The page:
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The Domain Name System (DNS) is one of the most vital protocols used on the internet, it basically holds everything together. DNS links all the web friendly names to IP addresses without DNS you’d need to memorize the IP address of every server or resource you wanted to visit online.
DNS servers hold databases of resource records which contain the mappings that allow devices to resolve IP addresses to DNS names and vice versa. These databases are generally made accessible to any device that requests them or other DNS servers. If you’ve ever had anything to do with DNS you’ll know that although the basic principles of DNS are quite straight forward the overall architecture can be very complicated particularly with regards to the internet.
In this initial article we’re going to cover some of the basics of the DNS packet structure, which is in many ways very different to other protocols used to communicate online.
DNS Packet Structure
- DNS ID – Associates DNS responses with corresponding queries.
- (QR) Query/Response – Simply identifies whether packet is a query or response packet.
- (AA) Authoritative Answers – When this value is set it indicates that the Name server is the ultimate authority for that domain.
- (RD) Recursion Desired – DNS client requires a recursive query if answer not available.
- (RA) Recursion Available – DNS Server supports recursive queries.
- (RC) Response Code – Used to identify any errors
- Questions Section – Variable section which contains all the queries to be resolved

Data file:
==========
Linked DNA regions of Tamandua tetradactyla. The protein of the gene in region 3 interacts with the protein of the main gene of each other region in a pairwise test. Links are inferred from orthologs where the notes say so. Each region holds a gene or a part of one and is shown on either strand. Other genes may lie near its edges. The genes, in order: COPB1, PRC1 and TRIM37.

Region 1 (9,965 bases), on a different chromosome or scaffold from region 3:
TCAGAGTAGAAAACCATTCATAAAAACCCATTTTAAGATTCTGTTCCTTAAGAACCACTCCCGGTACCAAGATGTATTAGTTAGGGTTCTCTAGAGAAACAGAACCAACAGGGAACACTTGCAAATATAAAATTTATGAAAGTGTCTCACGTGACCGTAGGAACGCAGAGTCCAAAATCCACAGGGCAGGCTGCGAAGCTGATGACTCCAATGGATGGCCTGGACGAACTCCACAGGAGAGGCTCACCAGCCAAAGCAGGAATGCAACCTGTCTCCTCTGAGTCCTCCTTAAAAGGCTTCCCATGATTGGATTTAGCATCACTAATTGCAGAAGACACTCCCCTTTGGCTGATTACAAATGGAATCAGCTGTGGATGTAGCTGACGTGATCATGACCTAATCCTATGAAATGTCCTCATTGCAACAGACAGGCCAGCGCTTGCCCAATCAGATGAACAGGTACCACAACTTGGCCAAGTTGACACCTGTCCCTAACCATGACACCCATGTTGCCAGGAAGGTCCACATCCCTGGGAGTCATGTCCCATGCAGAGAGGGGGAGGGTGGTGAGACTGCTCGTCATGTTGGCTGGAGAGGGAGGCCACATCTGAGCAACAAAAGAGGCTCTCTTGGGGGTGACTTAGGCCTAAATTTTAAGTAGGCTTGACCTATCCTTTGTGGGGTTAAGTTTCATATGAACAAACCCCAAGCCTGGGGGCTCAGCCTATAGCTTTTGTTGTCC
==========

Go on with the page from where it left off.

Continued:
- Answers Section – Variable section which contains responses to queries.
- Authority Section – Variable section which contains records pointing to authoritative name servers if required.
There are more components of the DNS packet but these are the important ones which contain the bulk of the information i.e. the query and answer. This is how a simple DNS query will be performed – a client wishes to know an IP address (or DNS Name) will send the query to a DNS server, the server will send the answer in it’s response.
The simplest DNS transaction will take place in just two packets i.e the query and the response. You can see it quite easily by using a packet capture program like wireshark and in fact DNS exchanges are a very good way to start packet analysis because the majority are relatively straight forward. There are exceptions of course, indeed we are increasingly seeing modified DNS services used to access US media sites like Netflix like this article – http://www.onlineanonymity.org/proxies/the-return-of-us-dns-netflix/ describes.
There are a few things to remember when studying and troubleshooting DNS traffic and one of the most important is that DNS relies on UDP as it’s transport mechanism. This is useful to know because if you do use something like Wireshark to analyse you’ll notice lots of UDP traffic and that it condenses the beginnings of the packet into a single flags section which can be difficult to follow initially.
Remember though the vast majority of DNS traffic is very simple, consisting of a query and a response. There is more information in the packet but essentially it’s a question and an answer – if you need to see all the data and resource record types they are here – DNS Resource Parameters.